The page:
Since I’m not sure what I’m doing, I’m debating spending the next month reading a bunch of memoirs, but I have no clue where to begin. Any suggestions? Any memoirs I should be checking out? 

I’m already getting stressed out by this project. I’m committed to it–the way I was committed to writing my thesis, even more so because it’s important that I get a big writing project done. It’s also one of those projects that pushes me out of my comfort zone. A project that pushes me is something I need right now. Still, I’m scared that I’ll start this project, and it will be an epic fail. 

Want to help?

Please suggest some memoirs for me to check out. I’m not sure what approach I’m going to take so funny, sad, unique, thrilling whatever kind of adjective memoir you can think of, suggest it. 

Cobwebs Away

I know it’s been almost a year, but here I am alive and well. 

After my mother passed away, things got crazy. There have a been many big changes in my life that I’m not quite ready to discuss here, although I am still teaching at the same oppressive school (in case you’re wondering).

 I’ve been in a major writing rut since about May, and after some very jarring words, I’ve decided it’s time to get refocused. Time to prioritize. Time to write. For real. 

This may sound terrible, but I’ve been wanting to write a memoir for about 5 years but didn’t feel comfortable writing it with my mother being alive. I don’t know what will happen when I really start writing it, but I know that I wouldn’t have been able to stomach her reading it. What’s even more depressing is that now I don’t have an excuse to not write it. The excuse was always that she might read it. Even though she died almost a year ago, the not writing it has seemed to keep her alive. Once I really get started, it will be another confirmation that she is dead.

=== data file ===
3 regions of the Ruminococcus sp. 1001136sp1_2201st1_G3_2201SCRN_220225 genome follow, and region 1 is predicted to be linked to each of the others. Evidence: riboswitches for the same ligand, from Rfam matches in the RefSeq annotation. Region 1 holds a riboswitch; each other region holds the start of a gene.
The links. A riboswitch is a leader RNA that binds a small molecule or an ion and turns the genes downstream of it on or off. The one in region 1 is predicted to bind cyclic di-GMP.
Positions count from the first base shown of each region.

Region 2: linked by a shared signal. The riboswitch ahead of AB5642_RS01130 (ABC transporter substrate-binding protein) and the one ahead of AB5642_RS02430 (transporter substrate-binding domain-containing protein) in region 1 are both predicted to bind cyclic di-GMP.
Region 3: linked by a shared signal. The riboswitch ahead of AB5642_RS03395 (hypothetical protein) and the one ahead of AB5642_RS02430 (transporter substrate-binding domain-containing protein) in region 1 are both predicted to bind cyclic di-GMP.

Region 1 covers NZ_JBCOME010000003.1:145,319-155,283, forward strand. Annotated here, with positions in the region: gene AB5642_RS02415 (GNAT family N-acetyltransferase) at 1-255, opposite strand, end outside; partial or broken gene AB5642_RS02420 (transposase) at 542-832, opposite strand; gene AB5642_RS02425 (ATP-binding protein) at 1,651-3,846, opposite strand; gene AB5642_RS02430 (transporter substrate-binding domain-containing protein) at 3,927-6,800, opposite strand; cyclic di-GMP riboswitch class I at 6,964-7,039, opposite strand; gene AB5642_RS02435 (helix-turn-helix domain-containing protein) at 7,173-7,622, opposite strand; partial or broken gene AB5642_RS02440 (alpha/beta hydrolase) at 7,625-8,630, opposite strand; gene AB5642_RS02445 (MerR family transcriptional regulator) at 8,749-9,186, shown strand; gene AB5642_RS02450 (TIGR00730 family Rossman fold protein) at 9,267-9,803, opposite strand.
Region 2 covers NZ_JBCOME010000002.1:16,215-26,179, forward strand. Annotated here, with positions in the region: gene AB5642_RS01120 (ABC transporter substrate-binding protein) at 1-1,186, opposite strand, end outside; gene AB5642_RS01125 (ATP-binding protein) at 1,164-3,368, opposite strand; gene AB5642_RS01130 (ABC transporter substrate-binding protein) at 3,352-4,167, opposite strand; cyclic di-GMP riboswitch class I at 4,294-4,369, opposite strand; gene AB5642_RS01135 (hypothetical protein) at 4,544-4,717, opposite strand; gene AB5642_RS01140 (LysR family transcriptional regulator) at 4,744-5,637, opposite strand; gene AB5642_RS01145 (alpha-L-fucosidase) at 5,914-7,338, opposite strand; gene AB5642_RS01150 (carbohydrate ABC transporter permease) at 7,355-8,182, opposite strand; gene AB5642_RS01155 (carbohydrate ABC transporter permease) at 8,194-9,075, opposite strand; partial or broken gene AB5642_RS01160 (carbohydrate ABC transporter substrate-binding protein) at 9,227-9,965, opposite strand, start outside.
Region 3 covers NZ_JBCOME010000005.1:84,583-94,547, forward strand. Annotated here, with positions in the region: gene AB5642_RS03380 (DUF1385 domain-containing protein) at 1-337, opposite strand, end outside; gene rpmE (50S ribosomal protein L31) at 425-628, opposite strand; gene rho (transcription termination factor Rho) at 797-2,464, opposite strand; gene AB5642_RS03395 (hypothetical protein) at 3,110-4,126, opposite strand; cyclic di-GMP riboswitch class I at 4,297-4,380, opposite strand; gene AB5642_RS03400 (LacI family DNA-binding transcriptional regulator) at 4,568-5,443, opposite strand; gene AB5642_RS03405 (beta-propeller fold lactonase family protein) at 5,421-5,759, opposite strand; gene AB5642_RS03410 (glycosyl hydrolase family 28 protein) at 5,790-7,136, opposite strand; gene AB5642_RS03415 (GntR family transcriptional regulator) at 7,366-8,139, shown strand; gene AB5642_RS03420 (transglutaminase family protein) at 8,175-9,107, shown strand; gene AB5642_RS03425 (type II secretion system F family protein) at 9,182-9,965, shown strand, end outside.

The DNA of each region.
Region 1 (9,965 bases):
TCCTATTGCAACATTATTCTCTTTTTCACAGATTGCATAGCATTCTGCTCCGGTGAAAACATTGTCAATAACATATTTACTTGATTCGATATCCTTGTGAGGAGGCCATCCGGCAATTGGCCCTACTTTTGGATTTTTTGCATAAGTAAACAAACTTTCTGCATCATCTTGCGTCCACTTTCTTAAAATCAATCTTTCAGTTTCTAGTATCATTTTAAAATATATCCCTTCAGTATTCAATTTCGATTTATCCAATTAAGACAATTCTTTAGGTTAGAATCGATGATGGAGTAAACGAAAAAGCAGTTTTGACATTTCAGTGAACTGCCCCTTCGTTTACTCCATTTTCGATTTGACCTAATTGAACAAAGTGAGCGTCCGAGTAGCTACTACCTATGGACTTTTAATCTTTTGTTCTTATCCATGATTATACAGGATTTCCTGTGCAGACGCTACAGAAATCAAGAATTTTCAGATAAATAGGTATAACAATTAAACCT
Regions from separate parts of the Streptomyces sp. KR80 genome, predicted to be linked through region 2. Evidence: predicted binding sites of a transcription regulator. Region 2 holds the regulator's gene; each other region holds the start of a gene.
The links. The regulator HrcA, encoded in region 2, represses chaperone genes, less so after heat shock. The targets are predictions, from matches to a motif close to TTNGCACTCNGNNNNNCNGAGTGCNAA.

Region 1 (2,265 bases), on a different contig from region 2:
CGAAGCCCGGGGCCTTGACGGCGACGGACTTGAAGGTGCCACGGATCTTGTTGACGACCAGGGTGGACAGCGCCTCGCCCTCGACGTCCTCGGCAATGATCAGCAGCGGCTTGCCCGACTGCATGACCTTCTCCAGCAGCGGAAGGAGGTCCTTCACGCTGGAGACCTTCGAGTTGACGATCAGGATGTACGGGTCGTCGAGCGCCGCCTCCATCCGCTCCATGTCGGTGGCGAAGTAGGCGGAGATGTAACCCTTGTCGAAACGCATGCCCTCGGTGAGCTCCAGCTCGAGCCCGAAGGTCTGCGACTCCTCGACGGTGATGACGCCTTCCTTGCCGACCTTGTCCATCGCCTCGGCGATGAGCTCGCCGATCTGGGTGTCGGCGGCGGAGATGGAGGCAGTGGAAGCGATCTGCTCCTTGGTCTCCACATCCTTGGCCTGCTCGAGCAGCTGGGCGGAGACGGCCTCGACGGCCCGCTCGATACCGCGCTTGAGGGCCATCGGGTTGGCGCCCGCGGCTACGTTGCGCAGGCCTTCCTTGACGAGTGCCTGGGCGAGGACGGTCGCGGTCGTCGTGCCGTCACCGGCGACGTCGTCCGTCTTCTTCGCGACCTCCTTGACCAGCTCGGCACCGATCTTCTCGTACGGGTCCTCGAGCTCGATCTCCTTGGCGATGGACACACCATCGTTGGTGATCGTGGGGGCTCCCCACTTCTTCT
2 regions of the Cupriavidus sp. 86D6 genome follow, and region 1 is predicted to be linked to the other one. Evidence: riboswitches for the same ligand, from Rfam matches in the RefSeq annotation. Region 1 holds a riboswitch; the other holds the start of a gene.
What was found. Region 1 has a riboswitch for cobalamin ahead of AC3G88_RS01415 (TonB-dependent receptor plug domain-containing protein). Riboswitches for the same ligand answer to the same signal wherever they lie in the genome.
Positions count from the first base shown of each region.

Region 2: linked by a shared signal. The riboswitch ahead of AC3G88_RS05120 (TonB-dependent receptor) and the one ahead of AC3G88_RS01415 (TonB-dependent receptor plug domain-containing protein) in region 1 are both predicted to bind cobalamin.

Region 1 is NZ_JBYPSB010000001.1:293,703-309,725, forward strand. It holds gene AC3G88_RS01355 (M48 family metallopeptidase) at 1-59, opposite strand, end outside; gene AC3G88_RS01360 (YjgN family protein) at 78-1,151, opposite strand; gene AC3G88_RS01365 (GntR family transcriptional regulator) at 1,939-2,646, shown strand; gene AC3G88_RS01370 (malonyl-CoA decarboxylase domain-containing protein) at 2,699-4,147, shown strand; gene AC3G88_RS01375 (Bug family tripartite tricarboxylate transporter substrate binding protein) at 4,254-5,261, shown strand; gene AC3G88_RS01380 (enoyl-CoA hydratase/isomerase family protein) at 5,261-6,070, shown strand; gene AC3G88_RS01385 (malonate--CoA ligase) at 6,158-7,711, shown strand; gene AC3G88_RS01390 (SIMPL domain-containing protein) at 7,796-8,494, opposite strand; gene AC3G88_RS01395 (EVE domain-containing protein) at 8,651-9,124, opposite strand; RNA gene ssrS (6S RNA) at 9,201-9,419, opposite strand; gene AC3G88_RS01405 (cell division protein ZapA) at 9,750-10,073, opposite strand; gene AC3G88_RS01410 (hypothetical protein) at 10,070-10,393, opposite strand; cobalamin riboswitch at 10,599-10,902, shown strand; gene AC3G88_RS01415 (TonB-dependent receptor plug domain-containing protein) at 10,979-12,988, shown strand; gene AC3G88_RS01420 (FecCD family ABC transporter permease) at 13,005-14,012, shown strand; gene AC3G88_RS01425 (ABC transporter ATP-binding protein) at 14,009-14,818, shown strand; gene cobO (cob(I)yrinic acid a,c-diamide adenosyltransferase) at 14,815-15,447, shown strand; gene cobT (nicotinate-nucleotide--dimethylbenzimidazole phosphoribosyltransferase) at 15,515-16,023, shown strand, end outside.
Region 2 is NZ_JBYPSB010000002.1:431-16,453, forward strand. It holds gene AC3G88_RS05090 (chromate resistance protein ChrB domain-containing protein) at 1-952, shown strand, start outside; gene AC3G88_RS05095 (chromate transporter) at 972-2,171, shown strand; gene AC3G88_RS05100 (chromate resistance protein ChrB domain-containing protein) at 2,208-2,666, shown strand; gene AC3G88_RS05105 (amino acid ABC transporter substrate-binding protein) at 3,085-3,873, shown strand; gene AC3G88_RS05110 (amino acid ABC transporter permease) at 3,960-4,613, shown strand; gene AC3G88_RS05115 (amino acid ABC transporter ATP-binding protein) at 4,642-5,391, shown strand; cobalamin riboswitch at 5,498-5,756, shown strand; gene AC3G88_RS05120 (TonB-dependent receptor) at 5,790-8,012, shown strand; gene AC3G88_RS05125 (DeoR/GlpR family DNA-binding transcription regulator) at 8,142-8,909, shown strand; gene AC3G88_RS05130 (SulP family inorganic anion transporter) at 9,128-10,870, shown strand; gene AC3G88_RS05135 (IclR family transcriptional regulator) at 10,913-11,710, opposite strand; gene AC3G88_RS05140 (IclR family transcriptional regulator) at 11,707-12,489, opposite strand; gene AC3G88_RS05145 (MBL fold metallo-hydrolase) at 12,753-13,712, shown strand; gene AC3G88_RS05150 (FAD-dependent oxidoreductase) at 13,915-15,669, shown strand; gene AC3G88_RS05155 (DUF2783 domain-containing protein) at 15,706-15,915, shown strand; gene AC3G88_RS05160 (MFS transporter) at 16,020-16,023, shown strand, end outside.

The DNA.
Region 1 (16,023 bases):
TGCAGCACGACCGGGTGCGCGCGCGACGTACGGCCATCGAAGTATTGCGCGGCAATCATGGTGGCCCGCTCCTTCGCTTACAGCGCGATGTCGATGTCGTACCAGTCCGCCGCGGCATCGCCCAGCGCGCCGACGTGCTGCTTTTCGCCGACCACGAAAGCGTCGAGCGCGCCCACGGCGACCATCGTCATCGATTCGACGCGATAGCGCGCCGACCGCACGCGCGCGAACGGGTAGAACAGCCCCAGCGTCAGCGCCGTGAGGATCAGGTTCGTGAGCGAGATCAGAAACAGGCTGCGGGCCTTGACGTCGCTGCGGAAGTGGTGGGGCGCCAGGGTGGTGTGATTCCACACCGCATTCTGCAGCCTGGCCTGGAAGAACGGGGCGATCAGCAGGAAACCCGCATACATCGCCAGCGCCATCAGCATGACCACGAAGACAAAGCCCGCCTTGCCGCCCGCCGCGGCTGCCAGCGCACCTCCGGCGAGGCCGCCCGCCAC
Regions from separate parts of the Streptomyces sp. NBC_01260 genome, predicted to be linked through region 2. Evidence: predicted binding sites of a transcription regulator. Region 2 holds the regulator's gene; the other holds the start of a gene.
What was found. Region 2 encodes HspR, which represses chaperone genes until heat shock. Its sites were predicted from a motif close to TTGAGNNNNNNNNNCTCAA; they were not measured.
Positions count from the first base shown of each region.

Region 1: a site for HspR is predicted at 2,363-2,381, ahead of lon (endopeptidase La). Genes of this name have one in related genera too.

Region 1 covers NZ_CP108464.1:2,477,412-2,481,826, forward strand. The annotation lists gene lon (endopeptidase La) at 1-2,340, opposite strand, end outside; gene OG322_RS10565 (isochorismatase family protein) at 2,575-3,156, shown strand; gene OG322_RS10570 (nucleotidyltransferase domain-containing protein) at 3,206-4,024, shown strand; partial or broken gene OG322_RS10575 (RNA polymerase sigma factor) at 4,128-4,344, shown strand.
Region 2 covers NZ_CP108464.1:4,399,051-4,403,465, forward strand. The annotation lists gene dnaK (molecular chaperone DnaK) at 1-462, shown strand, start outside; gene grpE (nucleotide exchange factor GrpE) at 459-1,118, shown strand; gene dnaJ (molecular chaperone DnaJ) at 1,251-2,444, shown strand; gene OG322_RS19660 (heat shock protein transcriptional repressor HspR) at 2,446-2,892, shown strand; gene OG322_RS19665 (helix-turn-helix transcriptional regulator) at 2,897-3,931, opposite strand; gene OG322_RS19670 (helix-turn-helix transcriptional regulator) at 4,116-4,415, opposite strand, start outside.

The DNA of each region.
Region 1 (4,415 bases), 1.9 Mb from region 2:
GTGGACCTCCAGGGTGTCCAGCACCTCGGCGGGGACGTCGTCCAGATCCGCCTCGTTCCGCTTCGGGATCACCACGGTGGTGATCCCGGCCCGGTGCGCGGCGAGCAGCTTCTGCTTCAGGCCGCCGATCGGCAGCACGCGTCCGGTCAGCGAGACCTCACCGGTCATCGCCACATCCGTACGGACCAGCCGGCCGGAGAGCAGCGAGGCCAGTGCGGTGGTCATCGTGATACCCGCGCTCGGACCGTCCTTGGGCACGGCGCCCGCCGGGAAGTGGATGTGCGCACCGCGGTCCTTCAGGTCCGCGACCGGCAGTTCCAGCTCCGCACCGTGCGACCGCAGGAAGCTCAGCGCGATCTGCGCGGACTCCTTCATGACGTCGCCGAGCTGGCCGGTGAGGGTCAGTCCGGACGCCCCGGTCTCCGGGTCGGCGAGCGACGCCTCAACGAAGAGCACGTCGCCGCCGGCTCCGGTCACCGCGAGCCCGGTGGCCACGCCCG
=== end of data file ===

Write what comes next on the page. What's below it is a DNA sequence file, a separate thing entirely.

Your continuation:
There have been small things that on a regular basis remind me of the permanence of her death. Before she died, she and my dad brought me some food from home that I can’t get where I live, and I had frozen some of it and when I finally decided to eat it, it was irreplaceable because she wouldn’t be able to bring me more. Or going through her clothes with my sisters and realizing she’d never wear them again. Bringing those clothes home and storing them, going through them again and smelling her scent on them. Listening to old voicemails over and over and over again. I have a voicemail from her from years ago, and it’s about 10 seconds long. All it says is, “Hi [insert my name here], it’s Mommy. I love you.” Writing the memoir will only resurface the pain that the voicemail does, or her clothes do. Except, I think that the longer I make excuses not to write it, the easier it becomes to abandon the storyteller in me.

Here’s the thing, the mega-Catholic in me has this weird fear that her spirit will read it. I know that it sounds crazy, but I swear this thought has occurred to me. I’ve even debated fictionalizing it, so no one can get pissed. I would prefer, however, to write the story in my own voice and not in the voice of some fictitious version of myself.